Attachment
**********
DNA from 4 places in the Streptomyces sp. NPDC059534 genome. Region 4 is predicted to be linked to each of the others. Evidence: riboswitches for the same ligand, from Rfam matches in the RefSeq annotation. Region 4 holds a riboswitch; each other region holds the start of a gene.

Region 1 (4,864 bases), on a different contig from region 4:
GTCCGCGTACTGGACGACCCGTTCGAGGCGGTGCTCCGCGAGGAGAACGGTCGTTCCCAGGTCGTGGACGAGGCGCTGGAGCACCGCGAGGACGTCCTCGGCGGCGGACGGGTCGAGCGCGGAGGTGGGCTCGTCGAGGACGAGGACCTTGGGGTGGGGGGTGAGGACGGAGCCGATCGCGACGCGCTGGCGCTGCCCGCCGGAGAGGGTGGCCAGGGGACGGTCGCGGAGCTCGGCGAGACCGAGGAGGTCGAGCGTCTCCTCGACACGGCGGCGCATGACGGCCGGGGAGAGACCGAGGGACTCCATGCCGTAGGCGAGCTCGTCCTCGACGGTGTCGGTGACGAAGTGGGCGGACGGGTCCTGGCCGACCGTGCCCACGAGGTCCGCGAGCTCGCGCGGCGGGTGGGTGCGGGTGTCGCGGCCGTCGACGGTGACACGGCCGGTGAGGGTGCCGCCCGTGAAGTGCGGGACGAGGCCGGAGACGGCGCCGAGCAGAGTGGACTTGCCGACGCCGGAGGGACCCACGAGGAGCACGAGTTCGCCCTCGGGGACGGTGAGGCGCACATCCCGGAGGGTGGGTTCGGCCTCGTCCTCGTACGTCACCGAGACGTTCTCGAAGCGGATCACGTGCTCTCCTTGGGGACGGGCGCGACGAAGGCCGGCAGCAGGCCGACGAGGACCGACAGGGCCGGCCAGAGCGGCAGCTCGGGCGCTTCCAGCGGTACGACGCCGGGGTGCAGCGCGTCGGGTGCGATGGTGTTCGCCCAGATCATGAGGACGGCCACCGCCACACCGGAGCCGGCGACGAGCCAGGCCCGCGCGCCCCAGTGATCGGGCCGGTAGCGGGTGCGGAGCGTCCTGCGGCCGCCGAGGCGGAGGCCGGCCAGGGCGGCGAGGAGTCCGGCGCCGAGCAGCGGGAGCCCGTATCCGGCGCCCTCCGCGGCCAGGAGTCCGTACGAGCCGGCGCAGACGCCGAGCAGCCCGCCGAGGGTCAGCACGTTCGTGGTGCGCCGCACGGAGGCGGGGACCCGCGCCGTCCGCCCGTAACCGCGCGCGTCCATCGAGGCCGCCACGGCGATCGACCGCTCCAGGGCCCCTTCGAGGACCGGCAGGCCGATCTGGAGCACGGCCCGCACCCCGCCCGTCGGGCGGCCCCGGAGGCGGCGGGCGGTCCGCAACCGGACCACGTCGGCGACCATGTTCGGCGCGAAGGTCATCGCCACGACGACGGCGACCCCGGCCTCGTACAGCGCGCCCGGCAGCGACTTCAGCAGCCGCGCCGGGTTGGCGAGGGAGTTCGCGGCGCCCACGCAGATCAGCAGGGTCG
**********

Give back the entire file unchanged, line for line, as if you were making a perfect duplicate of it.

DNA from 4 places in the Streptomyces sp. NPDC059534 genome. Region 4 is predicted to be linked to each of the others. Evidence: riboswitches for the same ligand, from Rfam matches in the RefSeq annotation. Region 4 holds a riboswitch; each other region holds the start of a gene.

Region 1 (4,864 bases), on a different contig from region 4:
GTCCGCGTACTGGACGACCCGTTCGAGGCGGTGCTCCGCGAGGAGAACGGTCGTTCCCAGGTCGTGGACGAGGCGCTGGAGCACCGCGAGGACGTCCTCGGCGGCGGACGGGTCGAGCGCGGAGGTGGGCTCGTCGAGGACGAGGACCTTGGGGTGGGGGGTGAGGACGGAGCCGATCGCGACGCGCTGGCGCTGCCCGCCGGAGAGGGTGGCCAGGGGACGGTCGCGGAGCTCGGCGAGACCGAGGAGGTCGAGCGTCTCCTCGACACGGCGGCGCATGACGGCCGGGGAGAGACCGAGGGACTCCATGCCGTAGGCGAGCTCGTCCTCGACGGTGTCGGTGACGAAGTGGGCGGACGGGTCCTGGCCGACCGTGCCCACGAGGTCCGCGAGCTCGCGCGGCGGGTGGGTGCGGGTGTCGCGGCCGTCGACGGTGACACGGCCGGTGAGGGTGCCGCCCGTGAAGTGCGGGACGAGGCCGGAGACGGCGCCGAGCAGAGTGGACTTGCCGACGCCGGAGGGACCCACGAGGAGCACGAGTTCGCCCTCGGGGACGGTGAGGCGCACATCCCGGAGGGTGGGTTCGGCCTCGTCCTCGTACGTCACCGAGACGTTCTCGAAGCGGATCACGTGCTCTCCTTGGGGACGGGCGCGACGAAGGCCGGCAGCAGGCCGACGAGGACCGACAGGGCCGGCCAGAGCGGCAGCTCGGGCGCTTCCAGCGGTACGACGCCGGGGTGCAGCGCGTCGGGTGCGATGGTGTTCGCCCAGATCATGAGGACGGCCACCGCCACACCGGAGCCGGCGACGAGCCAGGCCCGCGCGCCCCAGTGATCGGGCCGGTAGCGGGTGCGGAGCGTCCTGCGGCCGCCGAGGCGGAGGCCGGCCAGGGCGGCGAGGAGTCCGGCGCCGAGCAGCGGGAGCCCGTATCCGGCGCCCTCCGCGGCCAGGAGTCCGTACGAGCCGGCGCAGACGCCGAGCAGCCCGCCGAGGGTCAGCACGTTCGTGGTGCGCCGCACGGAGGCGGGGACCCGCGCCGTCCGCCCGTAACCGCGCGCGTCCATCGAGGCCGCCACGGCGATCGACCGCTCCAGGGCCCCTTCGAGGACCGGCAGGCCGATCTGGAGCACGGCCCGCACCCCGCCCGTCGGGCGGCCCCGGAGGCGGCGGGCGGTCCGCAACCGGACCACGTCGGCGACCATGTTCGGCGCGAAGGTCATCGCCACGACGACGGCGACCCCGGCCTCGTACAGCGCGCCCGGCAGCGACTTCAGCAGCCGCGCCGGGTTGGCGAGGGAGTTCGCGGCGCCCACGCAGATCAGCAGGGTCG